Netball and Bulldog. However, without a doubt the Pancake
The swim team has performed phenomenally for the School
this half-term. Although we didn’t qualify for the relay
competition, all the swimmers in the team have showed great
signs of improvement. I think that with a bit more training
and preparation, we could become an extremely promising
group. This year so far, every swimmer has given it their all
and everyone is proud of their performance. I hope that in
the coming few galas, we will improve our placing. Thanks to
our coach, Mr Odgers, we have been able to train efficiently
and effectively so that when it comes to competition time, we
perform outstandingly. I think that if I were to pick the most
impressive swimmer this half-term, I couldn’t because they
Football and Hockey
friendly, and they help us when we struggle. The teachers
give clear demonstrations, and they also explain clearly what
we are going to do. We are very lucky to have Sixth Formers
helping us and by watching them play, we have learnt a lot
of new strategies and skills. They have also taught us tactics
and very useful information to use in real life matches against
other schools. Hockey is played at Woollams. There is a cage
that includes a big pitch with six goals for Hockey on an Astro
Turf pitch; the pitches are very smooth and easily accessible
when dribbling around the hockey field.
I have really enjoyed representing the School in both these
sports and I would recommend them to new boys starting St
Albans School, as a way to make new friends, learn new skills
and feel part of the School community.
Ivan, Second Form
game was the best. Pre-Season Rugby Training was brilliant
as an introduction to playing Rugby, and meeting my new
teammates and school friends, which meant I was comfortable
on the first day of school.
William, First Form
I love Rugby because unlike just about every other team sport,
Rugby is about all players having the same opportunity to run
with the ball, pass the ball, and play defence. It's very difficult
to dominate even a game with only one really good player.
This year I wanted to achieve the A-team in Rugby. I am very
enthusiastic about the sport, so when I heard that pre-season
Rugby was on, I took the opportunity to participate. I found
that pre-season was not only balanced training for each stage,
but also a catch-up and the opportunity to see your friends
before the start of the new school year. It also provided the
opportunity to play some friendly fixtures and increased my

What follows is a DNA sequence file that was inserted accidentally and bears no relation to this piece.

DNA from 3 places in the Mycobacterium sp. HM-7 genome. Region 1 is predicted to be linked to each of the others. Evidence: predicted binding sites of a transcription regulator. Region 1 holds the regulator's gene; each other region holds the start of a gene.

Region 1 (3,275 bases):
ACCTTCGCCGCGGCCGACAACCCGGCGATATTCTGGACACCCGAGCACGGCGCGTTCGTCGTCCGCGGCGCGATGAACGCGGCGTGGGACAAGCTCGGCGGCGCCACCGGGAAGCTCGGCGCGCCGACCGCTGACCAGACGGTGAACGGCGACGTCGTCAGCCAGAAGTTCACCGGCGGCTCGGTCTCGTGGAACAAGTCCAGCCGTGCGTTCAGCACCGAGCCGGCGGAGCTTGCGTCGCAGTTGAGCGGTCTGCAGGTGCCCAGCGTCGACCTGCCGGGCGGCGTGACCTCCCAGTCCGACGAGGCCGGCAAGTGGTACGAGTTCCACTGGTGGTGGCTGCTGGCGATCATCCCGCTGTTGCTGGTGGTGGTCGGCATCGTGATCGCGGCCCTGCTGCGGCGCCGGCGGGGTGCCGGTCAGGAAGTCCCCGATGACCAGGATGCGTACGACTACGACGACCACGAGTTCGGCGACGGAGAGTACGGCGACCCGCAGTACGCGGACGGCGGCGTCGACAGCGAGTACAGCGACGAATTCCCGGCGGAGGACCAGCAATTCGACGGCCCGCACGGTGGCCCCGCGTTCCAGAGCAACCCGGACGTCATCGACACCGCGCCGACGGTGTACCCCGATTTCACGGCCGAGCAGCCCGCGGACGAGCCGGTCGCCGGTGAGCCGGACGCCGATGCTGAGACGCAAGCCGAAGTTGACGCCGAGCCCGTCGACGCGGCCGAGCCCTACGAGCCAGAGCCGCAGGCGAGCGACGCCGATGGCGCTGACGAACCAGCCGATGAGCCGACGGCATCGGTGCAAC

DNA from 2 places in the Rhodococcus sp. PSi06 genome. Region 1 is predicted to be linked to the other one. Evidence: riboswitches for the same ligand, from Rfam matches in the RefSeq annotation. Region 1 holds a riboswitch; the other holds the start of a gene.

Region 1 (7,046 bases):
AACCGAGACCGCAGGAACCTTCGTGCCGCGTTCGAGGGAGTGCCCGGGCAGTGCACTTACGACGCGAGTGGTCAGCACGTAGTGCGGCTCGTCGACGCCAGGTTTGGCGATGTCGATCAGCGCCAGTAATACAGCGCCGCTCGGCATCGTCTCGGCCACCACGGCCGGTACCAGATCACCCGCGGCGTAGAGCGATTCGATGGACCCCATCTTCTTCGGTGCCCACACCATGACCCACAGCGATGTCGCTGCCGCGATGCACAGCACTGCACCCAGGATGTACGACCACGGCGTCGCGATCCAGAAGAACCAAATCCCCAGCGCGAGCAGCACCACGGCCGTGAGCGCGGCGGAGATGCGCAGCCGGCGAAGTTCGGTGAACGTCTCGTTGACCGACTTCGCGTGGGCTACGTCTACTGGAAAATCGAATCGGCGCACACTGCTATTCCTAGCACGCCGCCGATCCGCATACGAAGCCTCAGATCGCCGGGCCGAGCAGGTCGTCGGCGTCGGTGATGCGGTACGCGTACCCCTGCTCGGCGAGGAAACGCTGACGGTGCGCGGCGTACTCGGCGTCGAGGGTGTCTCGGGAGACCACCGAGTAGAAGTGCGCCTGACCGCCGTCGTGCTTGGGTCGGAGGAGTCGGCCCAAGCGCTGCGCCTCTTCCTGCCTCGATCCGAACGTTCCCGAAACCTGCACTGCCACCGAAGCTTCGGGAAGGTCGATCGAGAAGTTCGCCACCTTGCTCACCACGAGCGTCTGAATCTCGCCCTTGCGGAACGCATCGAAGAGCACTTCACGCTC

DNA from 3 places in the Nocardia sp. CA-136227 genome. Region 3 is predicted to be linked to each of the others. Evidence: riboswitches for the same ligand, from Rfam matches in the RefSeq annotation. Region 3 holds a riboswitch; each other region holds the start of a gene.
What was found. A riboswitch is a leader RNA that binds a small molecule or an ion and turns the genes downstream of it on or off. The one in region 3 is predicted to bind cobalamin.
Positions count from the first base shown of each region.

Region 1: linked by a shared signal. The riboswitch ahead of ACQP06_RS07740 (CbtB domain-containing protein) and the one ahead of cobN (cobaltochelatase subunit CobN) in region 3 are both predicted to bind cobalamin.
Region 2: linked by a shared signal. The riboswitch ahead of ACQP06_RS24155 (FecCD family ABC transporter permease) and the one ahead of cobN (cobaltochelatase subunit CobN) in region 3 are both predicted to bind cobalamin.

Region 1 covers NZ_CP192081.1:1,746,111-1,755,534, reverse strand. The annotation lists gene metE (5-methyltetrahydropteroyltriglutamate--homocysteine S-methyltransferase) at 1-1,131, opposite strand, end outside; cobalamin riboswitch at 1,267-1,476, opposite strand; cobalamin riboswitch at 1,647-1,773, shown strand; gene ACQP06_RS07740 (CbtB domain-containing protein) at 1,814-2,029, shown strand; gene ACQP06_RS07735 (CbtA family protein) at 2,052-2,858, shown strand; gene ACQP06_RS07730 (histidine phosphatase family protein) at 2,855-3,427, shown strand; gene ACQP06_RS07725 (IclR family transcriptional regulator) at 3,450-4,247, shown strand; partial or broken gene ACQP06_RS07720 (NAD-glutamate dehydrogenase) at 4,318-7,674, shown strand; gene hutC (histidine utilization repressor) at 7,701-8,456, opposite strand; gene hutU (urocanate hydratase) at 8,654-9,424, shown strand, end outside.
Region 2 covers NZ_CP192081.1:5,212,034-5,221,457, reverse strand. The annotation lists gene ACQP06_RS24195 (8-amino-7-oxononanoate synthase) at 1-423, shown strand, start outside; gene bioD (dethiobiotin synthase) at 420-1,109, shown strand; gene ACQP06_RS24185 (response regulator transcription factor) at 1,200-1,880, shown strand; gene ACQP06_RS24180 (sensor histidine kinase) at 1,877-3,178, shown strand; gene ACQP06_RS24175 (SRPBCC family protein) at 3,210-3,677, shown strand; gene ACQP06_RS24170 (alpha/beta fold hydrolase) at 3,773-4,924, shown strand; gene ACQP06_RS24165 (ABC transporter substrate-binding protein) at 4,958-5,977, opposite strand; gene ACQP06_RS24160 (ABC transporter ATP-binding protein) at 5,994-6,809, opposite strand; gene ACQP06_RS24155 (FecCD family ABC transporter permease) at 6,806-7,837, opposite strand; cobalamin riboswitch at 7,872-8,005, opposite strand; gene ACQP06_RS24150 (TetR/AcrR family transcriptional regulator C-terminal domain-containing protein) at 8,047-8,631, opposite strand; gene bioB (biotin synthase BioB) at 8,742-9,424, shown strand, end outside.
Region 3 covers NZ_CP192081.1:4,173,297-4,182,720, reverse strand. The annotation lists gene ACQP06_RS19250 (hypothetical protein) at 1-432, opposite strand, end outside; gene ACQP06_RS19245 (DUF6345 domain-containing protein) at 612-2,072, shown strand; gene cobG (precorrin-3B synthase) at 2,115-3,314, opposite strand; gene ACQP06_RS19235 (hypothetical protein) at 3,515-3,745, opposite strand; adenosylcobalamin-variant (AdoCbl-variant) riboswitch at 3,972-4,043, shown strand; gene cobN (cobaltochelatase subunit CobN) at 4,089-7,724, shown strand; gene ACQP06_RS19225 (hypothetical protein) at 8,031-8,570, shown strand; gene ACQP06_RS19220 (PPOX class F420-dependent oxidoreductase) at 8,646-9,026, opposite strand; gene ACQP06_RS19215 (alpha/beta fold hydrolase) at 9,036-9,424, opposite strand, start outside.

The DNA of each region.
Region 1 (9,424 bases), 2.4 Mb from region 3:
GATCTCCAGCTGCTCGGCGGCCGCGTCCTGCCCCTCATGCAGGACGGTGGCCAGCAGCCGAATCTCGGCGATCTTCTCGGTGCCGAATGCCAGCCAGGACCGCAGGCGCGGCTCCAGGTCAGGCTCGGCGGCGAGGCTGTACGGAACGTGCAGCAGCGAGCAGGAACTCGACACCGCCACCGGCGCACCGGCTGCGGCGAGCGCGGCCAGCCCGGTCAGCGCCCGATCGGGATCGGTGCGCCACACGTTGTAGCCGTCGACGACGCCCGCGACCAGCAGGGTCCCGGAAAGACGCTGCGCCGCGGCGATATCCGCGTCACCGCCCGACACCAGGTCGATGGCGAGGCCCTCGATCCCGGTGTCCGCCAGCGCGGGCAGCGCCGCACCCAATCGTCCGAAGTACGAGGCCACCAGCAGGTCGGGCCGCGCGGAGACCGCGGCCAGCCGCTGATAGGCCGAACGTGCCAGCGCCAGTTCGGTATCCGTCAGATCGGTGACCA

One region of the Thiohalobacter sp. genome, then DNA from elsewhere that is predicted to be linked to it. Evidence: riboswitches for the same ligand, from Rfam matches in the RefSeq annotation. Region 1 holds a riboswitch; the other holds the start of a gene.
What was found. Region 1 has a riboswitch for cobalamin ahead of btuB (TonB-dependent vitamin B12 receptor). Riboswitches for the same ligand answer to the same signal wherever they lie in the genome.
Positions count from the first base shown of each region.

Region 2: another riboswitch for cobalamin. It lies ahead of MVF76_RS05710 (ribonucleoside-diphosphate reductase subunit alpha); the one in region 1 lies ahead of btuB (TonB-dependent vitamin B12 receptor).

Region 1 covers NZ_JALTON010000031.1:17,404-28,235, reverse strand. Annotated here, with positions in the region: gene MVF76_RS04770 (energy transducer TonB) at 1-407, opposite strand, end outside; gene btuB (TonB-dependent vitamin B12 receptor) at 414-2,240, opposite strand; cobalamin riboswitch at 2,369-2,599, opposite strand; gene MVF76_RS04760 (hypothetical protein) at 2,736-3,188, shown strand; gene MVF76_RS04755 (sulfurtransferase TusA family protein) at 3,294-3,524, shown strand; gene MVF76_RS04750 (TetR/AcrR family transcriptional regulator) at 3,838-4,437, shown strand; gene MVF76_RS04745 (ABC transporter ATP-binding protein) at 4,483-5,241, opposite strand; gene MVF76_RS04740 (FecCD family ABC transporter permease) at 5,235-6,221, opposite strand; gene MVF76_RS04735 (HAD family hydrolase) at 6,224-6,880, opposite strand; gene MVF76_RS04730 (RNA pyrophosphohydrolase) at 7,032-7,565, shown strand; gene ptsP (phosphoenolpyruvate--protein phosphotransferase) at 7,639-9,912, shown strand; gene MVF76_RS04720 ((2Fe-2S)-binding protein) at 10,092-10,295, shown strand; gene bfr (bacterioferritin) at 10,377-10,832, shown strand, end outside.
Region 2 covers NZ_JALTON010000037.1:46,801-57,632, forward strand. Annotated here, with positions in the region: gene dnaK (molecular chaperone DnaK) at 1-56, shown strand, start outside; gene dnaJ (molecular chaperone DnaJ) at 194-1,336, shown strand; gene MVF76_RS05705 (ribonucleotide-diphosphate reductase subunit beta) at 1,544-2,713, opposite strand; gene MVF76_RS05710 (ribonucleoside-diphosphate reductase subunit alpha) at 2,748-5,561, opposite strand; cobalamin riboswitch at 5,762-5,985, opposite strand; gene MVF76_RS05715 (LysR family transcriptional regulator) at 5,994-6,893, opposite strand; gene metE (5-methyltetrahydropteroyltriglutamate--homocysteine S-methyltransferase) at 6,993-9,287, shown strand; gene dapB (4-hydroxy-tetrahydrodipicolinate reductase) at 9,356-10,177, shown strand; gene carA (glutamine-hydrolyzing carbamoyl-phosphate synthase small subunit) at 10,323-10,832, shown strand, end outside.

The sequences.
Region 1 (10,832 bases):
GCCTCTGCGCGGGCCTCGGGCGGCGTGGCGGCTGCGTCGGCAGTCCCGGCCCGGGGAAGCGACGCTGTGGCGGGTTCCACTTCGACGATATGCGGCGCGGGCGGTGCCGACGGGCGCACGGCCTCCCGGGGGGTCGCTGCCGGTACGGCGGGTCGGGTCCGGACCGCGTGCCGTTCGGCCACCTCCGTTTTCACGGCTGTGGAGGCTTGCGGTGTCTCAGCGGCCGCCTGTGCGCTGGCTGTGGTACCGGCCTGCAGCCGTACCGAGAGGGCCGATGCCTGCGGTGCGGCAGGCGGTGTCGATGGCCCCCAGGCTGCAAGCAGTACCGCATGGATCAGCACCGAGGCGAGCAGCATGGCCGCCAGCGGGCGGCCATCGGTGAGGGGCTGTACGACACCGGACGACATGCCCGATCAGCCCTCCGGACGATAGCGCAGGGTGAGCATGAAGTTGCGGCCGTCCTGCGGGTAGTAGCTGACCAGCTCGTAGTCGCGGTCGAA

familiarity with Rugby and contact.
So far, I have played three matches with the A-team against
Stamford, Bedford Modern and Robert Clack School, and it
has made me love Rugby even more.
Jasper, Second Form
have all performed equally well. I am sure that every single
swimmer on the team has been happy with their performance
so far and will strive to be better in the coming school year.
Although we did not place very high in our first gala, we will
be prepared for the next. With more time and experience, our
team can become a contender in the swimming league.
Samuel, Second Form
Only people who haven’t tried the wonderful language of
Latin can ever say this isn't great to learn, fun to write in and
intellectually astounding. I myself have tried this ancient language
and recognized so many different etymologies, or word origins.
The joy of finding out the English word ‘venue’ comes from ‘veno’,
meaning ‘I walk’ is immense – it is incredible to finally know
where words come from. An ambulance might amble up the
street, or you might claim the clamorous people were exclaiming
things. You might say learning a dead language is ridiculous, but
that’s Latin for ‘laugh’. Even people who don’t like Latin can’t help
The grammar rules are simple to remember, and people who
know French, Spanish or Italian will find this an excellent way
to practice their skills and Latin is known, thanks to a US study,
known to increase your grade in Maths, English, Science, etc.
Over 60% of words in the English dictionary come from an
Ancient Greek or Latin word - usually Latin.
"I hope that even if you remember not a single word of mine, you
remember those of Seneca, another of those old Romans I met
AUTUMN TERM 2021
Latin Lessons at St Albans School
On Thursday 14 October, the First Form performed Joseph and
the Amazing Technicolor Dreamcoat. The First Form performed
on their own as the Second Form were affected by multiple
positive Covid Tests.
The performance itself went amazingly and everybody involved
had a great time. It was fantastic that the performance went
ahead, as many in the last few years have not due to the
The practice and effort that everyone put into this was